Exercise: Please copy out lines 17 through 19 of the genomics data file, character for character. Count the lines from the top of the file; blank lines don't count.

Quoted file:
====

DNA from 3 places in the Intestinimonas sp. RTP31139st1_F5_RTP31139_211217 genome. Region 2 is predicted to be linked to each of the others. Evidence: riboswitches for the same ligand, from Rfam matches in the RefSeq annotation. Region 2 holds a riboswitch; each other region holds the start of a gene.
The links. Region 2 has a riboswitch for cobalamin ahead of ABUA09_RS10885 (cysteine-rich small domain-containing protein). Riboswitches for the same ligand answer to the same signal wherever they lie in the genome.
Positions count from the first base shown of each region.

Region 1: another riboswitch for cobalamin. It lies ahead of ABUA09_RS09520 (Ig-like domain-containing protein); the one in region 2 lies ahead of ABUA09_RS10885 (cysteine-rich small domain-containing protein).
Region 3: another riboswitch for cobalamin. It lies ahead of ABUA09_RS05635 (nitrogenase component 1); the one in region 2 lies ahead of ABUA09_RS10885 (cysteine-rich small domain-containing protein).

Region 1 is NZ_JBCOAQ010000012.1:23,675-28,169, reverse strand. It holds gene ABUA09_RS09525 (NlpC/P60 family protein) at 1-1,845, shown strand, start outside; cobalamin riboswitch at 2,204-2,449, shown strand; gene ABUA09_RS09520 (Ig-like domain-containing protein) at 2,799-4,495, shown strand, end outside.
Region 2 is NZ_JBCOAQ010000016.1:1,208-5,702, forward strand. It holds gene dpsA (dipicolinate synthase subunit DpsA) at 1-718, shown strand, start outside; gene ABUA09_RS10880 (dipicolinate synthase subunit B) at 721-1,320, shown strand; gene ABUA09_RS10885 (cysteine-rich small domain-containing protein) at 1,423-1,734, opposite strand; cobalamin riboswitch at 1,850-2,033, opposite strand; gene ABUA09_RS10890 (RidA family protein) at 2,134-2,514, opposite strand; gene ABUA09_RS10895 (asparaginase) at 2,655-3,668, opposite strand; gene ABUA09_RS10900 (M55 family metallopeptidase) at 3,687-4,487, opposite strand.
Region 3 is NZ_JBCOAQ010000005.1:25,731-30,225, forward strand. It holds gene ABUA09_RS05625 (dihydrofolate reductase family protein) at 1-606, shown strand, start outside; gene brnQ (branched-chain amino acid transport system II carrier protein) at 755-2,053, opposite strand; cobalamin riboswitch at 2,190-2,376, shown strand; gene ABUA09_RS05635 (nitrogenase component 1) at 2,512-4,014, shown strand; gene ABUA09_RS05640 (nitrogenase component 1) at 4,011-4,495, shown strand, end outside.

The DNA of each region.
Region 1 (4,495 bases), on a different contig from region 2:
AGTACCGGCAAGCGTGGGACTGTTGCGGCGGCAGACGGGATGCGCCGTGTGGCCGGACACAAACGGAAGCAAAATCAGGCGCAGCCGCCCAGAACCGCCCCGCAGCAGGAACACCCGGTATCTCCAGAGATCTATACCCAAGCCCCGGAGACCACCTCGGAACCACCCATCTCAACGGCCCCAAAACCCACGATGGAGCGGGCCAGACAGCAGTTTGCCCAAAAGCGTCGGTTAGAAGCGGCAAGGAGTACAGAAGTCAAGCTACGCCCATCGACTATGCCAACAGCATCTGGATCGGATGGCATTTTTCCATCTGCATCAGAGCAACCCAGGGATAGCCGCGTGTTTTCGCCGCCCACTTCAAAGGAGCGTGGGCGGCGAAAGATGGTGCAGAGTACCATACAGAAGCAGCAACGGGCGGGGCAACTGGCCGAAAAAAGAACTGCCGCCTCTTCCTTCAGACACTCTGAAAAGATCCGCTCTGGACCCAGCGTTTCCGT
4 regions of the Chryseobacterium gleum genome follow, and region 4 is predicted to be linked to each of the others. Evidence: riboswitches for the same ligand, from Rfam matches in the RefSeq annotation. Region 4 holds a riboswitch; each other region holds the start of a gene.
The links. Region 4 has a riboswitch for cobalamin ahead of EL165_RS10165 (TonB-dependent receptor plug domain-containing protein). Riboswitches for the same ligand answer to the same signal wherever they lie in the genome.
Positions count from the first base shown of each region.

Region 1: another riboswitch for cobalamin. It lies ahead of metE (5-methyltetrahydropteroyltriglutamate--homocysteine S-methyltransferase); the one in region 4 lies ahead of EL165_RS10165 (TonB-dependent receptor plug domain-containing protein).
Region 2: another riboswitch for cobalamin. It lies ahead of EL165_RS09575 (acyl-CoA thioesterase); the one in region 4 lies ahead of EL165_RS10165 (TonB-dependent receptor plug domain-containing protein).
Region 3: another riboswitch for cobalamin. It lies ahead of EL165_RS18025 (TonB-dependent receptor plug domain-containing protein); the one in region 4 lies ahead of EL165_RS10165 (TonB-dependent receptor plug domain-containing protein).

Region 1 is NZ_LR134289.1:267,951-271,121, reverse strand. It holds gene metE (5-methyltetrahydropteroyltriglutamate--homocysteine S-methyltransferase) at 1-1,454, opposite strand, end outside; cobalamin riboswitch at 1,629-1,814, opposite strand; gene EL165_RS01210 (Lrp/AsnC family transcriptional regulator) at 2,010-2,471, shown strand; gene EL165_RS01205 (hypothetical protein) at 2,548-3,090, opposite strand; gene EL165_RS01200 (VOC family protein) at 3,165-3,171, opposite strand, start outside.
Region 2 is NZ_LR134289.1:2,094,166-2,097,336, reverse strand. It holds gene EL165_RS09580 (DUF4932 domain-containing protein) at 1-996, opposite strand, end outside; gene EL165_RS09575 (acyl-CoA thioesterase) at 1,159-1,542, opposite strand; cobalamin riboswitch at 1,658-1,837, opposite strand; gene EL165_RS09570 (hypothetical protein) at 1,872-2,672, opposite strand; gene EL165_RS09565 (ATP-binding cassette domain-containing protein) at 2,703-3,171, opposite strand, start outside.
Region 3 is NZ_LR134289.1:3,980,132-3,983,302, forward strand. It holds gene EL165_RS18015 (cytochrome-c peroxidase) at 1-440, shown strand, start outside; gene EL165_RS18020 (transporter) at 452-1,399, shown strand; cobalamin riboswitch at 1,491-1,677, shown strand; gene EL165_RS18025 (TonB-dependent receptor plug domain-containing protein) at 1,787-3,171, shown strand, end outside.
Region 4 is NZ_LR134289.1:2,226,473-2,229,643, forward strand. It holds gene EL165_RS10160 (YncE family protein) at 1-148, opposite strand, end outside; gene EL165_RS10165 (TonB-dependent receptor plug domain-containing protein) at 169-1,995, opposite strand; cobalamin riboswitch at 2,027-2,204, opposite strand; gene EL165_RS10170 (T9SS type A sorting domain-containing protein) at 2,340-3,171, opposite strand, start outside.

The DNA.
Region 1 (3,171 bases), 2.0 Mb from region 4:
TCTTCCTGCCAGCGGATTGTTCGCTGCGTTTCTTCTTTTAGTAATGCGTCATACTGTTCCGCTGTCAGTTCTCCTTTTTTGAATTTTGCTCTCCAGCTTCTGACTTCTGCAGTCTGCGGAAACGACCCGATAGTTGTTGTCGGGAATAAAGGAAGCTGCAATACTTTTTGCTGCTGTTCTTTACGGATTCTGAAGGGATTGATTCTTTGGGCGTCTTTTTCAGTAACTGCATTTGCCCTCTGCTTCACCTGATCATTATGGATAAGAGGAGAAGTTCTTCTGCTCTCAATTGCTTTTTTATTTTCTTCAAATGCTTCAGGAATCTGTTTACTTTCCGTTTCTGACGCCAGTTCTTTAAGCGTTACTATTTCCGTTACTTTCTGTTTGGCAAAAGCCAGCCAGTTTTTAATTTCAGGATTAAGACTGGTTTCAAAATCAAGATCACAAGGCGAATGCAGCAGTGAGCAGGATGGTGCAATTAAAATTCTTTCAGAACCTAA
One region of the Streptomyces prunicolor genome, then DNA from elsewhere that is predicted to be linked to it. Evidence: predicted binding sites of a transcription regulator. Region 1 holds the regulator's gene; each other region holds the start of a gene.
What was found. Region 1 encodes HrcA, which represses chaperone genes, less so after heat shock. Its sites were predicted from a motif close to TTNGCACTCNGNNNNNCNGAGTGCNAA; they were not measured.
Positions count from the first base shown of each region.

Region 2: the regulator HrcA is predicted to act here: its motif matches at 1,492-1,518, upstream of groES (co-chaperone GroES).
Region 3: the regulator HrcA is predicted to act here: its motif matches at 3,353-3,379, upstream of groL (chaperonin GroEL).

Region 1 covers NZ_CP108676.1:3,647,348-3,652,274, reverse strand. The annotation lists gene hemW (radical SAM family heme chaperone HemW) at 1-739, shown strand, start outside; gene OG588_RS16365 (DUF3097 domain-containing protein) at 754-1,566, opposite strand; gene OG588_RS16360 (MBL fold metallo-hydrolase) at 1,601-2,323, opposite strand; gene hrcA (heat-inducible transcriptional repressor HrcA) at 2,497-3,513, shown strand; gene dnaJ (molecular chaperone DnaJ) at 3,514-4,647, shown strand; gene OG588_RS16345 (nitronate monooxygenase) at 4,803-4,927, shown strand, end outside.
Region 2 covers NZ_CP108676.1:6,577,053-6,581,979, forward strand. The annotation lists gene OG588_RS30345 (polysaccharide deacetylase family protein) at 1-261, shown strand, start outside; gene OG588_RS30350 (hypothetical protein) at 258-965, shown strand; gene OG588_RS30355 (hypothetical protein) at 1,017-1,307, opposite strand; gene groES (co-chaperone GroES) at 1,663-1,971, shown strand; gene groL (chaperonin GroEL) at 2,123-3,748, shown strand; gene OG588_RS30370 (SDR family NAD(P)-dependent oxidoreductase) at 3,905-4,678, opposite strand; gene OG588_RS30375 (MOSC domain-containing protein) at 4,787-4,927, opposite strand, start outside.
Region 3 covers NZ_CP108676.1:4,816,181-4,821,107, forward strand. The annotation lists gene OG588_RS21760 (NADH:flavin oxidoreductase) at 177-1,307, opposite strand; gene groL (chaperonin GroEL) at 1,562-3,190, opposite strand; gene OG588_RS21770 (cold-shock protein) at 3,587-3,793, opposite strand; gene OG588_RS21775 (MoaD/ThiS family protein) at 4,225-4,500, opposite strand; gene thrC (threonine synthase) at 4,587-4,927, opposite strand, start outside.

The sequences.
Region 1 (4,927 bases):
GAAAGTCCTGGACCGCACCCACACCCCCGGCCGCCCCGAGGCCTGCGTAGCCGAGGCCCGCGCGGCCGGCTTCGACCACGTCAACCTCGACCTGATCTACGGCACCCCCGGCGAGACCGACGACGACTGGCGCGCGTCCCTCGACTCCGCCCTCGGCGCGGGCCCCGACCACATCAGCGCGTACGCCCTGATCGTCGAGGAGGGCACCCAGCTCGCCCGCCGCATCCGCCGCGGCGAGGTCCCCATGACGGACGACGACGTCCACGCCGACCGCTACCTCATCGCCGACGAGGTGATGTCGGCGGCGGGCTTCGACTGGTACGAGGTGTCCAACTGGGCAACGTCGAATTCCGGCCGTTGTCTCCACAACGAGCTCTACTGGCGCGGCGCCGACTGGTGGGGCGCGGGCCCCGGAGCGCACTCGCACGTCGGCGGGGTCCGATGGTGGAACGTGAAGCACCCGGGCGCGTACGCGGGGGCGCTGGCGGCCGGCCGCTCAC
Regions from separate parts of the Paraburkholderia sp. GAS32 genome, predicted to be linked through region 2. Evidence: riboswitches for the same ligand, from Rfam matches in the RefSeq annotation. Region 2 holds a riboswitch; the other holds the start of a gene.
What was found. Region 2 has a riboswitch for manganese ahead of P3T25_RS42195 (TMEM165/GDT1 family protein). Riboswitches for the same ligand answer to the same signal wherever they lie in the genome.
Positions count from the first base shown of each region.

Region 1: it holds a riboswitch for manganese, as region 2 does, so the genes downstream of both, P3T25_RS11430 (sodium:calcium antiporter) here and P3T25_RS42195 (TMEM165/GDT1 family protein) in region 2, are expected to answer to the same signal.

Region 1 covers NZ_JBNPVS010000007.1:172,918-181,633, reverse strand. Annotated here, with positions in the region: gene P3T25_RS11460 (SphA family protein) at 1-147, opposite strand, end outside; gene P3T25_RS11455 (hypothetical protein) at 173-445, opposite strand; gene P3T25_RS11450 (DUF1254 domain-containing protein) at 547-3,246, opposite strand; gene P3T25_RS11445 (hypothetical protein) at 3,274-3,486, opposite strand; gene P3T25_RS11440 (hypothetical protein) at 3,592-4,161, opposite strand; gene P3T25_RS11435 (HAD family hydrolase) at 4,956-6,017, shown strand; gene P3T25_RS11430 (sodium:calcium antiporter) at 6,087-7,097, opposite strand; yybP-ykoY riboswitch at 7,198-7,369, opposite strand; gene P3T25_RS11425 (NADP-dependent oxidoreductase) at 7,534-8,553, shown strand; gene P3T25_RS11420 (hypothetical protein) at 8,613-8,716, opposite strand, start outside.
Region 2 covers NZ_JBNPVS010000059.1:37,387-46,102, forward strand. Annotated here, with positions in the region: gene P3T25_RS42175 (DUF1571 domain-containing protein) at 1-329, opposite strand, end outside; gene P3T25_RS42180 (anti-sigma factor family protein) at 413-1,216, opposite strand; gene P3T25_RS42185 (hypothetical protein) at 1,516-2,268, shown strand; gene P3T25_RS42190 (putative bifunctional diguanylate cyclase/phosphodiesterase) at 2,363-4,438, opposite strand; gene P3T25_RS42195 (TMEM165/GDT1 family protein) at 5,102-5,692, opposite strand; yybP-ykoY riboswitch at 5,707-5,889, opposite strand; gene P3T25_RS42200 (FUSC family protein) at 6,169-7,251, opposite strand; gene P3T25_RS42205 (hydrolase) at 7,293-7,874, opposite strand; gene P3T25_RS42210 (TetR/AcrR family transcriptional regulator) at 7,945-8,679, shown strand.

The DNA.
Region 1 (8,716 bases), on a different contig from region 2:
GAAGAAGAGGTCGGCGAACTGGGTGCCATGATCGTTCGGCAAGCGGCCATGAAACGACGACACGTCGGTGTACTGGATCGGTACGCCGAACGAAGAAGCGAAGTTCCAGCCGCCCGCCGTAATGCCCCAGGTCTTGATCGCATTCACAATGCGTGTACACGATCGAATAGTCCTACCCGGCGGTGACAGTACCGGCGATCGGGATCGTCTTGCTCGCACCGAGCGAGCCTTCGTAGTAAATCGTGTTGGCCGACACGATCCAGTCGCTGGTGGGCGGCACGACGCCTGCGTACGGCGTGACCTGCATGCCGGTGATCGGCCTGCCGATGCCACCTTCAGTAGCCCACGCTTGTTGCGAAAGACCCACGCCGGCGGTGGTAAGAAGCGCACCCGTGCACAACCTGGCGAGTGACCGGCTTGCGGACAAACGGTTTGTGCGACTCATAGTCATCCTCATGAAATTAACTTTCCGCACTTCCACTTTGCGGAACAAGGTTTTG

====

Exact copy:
Region 3: another riboswitch for cobalamin. It lies ahead of EL165_RS18025 (TonB-dependent receptor plug domain-containing protein); the one in region 4 lies ahead of EL165_RS10165 (TonB-dependent receptor plug domain-containing protein).

Region 1 is NZ_LR134289.1:267,951-271,121, reverse strand. It holds gene metE (5-methyltetrahydropteroyltriglutamate--homocysteine S-methyltransferase) at 1-1,454, opposite strand, end outside; cobalamin riboswitch at 1,629-1,814, opposite strand; gene EL165_RS01210 (Lrp/AsnC family transcriptional regulator) at 2,010-2,471, shown strand; gene EL165_RS01205 (hypothetical protein) at 2,548-3,090, opposite strand; gene EL165_RS01200 (VOC family protein) at 3,165-3,171, opposite strand, start outside.
Region 2 is NZ_LR134289.1:2,094,166-2,097,336, reverse strand. It holds gene EL165_RS09580 (DUF4932 domain-containing protein) at 1-996, opposite strand, end outside; gene EL165_RS09575 (acyl-CoA thioesterase) at 1,159-1,542, opposite strand; cobalamin riboswitch at 1,658-1,837, opposite strand; gene EL165_RS09570 (hypothetical protein) at 1,872-2,672, opposite strand; gene EL165_RS09565 (ATP-binding cassette domain-containing protein) at 2,703-3,171, opposite strand, start outside.